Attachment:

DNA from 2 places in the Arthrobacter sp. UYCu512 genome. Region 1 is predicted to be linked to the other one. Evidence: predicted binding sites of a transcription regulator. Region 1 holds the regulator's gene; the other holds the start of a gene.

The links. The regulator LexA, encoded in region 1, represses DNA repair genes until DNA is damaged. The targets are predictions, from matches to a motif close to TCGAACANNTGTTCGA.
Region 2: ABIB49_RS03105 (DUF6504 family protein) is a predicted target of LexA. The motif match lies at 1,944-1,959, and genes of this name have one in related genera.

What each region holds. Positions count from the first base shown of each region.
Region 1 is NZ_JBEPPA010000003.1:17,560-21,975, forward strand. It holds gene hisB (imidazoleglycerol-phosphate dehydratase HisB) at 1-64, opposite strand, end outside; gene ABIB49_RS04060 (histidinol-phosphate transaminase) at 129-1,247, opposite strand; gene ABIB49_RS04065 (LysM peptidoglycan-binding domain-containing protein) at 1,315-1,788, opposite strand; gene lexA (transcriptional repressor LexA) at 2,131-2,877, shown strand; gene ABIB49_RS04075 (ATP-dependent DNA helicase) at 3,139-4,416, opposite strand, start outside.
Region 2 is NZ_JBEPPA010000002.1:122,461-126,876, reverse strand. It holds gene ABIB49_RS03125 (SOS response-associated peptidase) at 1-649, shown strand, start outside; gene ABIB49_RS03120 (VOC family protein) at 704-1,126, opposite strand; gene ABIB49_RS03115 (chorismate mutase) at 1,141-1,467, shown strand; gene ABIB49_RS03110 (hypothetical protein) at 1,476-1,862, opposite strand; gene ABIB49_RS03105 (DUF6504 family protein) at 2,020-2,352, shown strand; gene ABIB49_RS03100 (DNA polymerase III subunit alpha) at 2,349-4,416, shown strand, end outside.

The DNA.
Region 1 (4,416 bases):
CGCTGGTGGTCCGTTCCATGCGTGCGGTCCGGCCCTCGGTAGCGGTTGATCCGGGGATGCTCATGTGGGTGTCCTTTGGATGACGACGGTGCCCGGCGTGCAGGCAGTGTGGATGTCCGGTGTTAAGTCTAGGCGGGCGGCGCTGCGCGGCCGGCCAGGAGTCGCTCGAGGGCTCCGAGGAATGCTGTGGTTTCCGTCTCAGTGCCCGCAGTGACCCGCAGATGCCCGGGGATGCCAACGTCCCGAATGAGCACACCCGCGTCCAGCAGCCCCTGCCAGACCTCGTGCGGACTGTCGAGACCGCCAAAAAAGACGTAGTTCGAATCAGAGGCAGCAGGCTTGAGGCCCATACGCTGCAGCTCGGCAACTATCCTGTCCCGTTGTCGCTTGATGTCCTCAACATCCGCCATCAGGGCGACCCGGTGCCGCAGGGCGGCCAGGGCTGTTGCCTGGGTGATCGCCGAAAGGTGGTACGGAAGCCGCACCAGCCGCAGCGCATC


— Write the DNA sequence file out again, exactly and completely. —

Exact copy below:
DNA from 2 places in the Arthrobacter sp. UYCu512 genome. Region 1 is predicted to be linked to the other one. Evidence: predicted binding sites of a transcription regulator. Region 1 holds the regulator's gene; the other holds the start of a gene.

The links. The regulator LexA, encoded in region 1, represses DNA repair genes until DNA is damaged. The targets are predictions, from matches to a motif close to TCGAACANNTGTTCGA.
Region 2: ABIB49_RS03105 (DUF6504 family protein) is a predicted target of LexA. The motif match lies at 1,944-1,959, and genes of this name have one in related genera.

What each region holds. Positions count from the first base shown of each region.
Region 1 is NZ_JBEPPA010000003.1:17,560-21,975, forward strand. It holds gene hisB (imidazoleglycerol-phosphate dehydratase HisB) at 1-64, opposite strand, end outside; gene ABIB49_RS04060 (histidinol-phosphate transaminase) at 129-1,247, opposite strand; gene ABIB49_RS04065 (LysM peptidoglycan-binding domain-containing protein) at 1,315-1,788, opposite strand; gene lexA (transcriptional repressor LexA) at 2,131-2,877, shown strand; gene ABIB49_RS04075 (ATP-dependent DNA helicase) at 3,139-4,416, opposite strand, start outside.
Region 2 is NZ_JBEPPA010000002.1:122,461-126,876, reverse strand. It holds gene ABIB49_RS03125 (SOS response-associated peptidase) at 1-649, shown strand, start outside; gene ABIB49_RS03120 (VOC family protein) at 704-1,126, opposite strand; gene ABIB49_RS03115 (chorismate mutase) at 1,141-1,467, shown strand; gene ABIB49_RS03110 (hypothetical protein) at 1,476-1,862, opposite strand; gene ABIB49_RS03105 (DUF6504 family protein) at 2,020-2,352, shown strand; gene ABIB49_RS03100 (DNA polymerase III subunit alpha) at 2,349-4,416, shown strand, end outside.

The DNA.
Region 1 (4,416 bases):
CGCTGGTGGTCCGTTCCATGCGTGCGGTCCGGCCCTCGGTAGCGGTTGATCCGGGGATGCTCATGTGGGTGTCCTTTGGATGACGACGGTGCCCGGCGTGCAGGCAGTGTGGATGTCCGGTGTTAAGTCTAGGCGGGCGGCGCTGCGCGGCCGGCCAGGAGTCGCTCGAGGGCTCCGAGGAATGCTGTGGTTTCCGTCTCAGTGCCCGCAGTGACCCGCAGATGCCCGGGGATGCCAACGTCCCGAATGAGCACACCCGCGTCCAGCAGCCCCTGCCAGACCTCGTGCGGACTGTCGAGACCGCCAAAAAAGACGTAGTTCGAATCAGAGGCAGCAGGCTTGAGGCCCATACGCTGCAGCTCGGCAACTATCCTGTCCCGTTGTCGCTTGATGTCCTCAACATCCGCCATCAGGGCGACCCGGTGCCGCAGGGCGGCCAGGGCTGTTGCCTGGGTGATCGCCGAAAGGTGGTACGGAAGCCGCACCAGCCGCAGCGCATC